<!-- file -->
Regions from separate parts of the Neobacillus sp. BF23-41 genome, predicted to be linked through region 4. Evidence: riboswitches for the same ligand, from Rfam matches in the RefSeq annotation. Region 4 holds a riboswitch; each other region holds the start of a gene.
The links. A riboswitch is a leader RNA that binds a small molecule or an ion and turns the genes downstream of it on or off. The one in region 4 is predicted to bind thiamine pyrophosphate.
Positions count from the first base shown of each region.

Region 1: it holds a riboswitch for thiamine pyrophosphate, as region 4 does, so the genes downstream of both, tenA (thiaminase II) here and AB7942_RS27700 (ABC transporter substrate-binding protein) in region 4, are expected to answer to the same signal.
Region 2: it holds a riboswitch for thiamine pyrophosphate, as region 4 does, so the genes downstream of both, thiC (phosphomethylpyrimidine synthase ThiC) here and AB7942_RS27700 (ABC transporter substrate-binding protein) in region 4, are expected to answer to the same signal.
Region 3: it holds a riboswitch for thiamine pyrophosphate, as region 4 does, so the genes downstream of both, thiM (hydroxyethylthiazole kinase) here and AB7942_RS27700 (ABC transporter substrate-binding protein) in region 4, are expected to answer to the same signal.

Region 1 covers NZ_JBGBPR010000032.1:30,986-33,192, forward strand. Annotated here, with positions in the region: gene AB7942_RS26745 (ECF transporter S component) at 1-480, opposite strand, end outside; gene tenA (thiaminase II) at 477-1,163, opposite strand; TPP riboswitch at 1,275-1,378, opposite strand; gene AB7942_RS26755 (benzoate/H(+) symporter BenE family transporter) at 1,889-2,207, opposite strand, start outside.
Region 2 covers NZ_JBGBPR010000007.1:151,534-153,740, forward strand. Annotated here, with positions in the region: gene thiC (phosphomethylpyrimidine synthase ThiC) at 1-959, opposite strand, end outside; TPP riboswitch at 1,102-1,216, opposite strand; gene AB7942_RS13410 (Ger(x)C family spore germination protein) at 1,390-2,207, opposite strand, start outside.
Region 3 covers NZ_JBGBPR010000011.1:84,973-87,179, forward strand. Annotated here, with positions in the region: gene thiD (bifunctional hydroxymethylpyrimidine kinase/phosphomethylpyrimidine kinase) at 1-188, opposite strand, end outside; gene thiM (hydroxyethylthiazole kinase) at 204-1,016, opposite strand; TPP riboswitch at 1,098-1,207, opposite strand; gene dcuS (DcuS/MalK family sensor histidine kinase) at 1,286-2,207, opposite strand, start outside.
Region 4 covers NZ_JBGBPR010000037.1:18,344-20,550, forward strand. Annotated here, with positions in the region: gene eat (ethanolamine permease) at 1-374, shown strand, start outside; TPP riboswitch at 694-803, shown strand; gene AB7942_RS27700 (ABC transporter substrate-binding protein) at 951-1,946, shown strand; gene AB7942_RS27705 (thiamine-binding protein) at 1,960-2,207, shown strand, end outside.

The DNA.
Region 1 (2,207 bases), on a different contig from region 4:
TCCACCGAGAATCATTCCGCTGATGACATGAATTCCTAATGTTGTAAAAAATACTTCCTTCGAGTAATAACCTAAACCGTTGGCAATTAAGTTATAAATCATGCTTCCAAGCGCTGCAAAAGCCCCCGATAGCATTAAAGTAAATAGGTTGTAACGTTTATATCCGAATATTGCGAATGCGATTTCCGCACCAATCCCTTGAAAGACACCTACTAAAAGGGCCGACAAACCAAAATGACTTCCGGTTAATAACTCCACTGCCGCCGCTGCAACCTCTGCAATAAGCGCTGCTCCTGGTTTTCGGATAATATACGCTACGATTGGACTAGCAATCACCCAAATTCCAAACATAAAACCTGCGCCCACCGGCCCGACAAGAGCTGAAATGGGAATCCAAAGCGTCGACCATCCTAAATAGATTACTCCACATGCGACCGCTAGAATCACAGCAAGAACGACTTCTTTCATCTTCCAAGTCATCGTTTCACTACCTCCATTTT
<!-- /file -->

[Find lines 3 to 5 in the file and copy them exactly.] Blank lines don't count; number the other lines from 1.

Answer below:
Positions count from the first base shown of each region.

Region 1: it holds a riboswitch for thiamine pyrophosphate, as region 4 does, so the genes downstream of both, tenA (thiaminase II) here and AB7942_RS27700 (ABC transporter substrate-binding protein) in region 4, are expected to answer to the same signal.
Region 2: it holds a riboswitch for thiamine pyrophosphate, as region 4 does, so the genes downstream of both, thiC (phosphomethylpyrimidine synthase ThiC) here and AB7942_RS27700 (ABC transporter substrate-binding protein) in region 4, are expected to answer to the same signal.